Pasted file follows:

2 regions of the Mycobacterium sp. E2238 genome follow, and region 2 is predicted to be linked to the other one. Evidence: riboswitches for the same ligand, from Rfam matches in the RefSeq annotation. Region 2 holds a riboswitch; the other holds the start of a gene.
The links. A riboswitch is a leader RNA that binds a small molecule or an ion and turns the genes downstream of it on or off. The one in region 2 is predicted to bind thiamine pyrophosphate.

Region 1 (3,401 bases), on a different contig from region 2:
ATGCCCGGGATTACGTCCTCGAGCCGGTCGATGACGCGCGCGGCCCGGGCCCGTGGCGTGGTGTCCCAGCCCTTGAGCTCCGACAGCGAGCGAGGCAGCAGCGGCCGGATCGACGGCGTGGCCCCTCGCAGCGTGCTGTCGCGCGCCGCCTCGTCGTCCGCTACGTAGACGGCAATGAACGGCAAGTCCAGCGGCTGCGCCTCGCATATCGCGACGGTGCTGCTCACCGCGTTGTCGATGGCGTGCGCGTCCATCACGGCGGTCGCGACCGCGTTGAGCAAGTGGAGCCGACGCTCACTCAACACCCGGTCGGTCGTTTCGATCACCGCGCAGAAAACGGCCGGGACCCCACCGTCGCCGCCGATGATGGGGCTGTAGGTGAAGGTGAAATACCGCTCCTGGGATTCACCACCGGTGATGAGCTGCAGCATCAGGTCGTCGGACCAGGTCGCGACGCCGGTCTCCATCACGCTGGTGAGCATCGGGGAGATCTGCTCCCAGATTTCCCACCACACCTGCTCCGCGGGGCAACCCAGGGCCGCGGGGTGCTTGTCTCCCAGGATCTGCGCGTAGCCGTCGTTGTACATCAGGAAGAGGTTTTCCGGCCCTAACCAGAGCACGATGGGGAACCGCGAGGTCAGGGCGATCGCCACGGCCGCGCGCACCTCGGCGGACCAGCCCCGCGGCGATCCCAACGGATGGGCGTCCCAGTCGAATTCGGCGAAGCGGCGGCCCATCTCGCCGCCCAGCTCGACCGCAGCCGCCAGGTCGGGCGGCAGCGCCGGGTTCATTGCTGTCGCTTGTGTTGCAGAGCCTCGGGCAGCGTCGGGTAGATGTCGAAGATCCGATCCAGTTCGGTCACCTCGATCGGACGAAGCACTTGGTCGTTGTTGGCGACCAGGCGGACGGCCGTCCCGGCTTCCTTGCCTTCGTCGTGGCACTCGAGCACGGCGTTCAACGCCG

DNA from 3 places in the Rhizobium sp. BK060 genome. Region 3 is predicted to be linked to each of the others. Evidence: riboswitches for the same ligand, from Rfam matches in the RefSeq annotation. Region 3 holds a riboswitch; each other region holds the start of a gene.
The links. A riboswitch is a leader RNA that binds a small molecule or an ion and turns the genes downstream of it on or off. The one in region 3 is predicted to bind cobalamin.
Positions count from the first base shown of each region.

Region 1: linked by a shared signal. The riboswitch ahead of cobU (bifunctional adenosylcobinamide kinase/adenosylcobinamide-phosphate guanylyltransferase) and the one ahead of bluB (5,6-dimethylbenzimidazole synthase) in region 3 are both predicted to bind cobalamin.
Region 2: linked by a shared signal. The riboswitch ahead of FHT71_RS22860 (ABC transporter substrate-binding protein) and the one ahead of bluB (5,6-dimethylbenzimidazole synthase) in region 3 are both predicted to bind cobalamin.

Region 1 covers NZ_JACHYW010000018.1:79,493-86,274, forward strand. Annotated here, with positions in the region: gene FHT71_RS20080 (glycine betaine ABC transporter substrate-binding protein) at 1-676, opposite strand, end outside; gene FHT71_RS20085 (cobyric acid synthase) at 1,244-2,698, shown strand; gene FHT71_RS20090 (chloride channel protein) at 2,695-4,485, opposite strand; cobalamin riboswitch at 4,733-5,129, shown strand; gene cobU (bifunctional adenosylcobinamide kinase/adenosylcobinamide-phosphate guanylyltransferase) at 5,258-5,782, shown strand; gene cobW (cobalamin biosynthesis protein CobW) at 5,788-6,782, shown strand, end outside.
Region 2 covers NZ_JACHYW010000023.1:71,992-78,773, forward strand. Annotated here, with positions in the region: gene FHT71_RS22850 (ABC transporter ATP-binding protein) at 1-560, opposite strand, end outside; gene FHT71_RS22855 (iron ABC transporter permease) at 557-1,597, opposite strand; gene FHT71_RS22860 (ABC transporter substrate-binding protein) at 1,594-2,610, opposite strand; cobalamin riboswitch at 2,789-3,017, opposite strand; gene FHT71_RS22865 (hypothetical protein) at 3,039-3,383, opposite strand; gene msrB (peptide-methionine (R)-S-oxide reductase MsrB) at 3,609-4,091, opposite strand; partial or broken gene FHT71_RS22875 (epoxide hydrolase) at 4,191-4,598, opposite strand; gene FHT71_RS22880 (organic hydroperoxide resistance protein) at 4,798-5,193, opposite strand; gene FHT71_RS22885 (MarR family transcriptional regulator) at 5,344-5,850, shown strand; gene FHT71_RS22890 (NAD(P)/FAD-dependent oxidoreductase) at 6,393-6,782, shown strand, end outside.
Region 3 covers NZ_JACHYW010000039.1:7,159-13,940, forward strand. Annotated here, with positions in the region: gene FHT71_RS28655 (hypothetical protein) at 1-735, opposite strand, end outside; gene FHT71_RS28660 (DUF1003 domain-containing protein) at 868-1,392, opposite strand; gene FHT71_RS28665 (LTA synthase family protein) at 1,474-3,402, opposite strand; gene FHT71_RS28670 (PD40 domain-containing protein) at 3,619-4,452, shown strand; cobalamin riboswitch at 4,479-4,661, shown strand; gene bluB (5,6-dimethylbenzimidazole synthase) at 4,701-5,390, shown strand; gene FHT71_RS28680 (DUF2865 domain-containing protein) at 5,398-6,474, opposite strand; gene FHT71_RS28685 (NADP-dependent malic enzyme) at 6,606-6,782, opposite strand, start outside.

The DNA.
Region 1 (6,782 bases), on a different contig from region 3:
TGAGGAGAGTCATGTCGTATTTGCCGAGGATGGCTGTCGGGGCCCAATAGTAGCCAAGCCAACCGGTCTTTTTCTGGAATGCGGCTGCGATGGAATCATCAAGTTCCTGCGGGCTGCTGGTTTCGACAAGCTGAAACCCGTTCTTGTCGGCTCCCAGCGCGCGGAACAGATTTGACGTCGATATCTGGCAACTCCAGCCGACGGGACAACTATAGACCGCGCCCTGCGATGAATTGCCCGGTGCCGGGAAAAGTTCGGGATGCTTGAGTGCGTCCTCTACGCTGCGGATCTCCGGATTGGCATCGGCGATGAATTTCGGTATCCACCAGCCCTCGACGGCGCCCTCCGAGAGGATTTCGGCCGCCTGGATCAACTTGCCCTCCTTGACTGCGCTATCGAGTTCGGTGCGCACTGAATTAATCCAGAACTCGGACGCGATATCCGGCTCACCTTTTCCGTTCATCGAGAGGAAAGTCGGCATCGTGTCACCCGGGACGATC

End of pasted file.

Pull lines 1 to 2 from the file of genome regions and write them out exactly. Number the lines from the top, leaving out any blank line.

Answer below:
2 regions of the Mycobacterium sp. E2238 genome follow, and region 2 is predicted to be linked to the other one. Evidence: riboswitches for the same ligand, from Rfam matches in the RefSeq annotation. Region 2 holds a riboswitch; the other holds the start of a gene.
The links. A riboswitch is a leader RNA that binds a small molecule or an ion and turns the genes downstream of it on or off. The one in region 2 is predicted to bind thiamine pyrophosphate.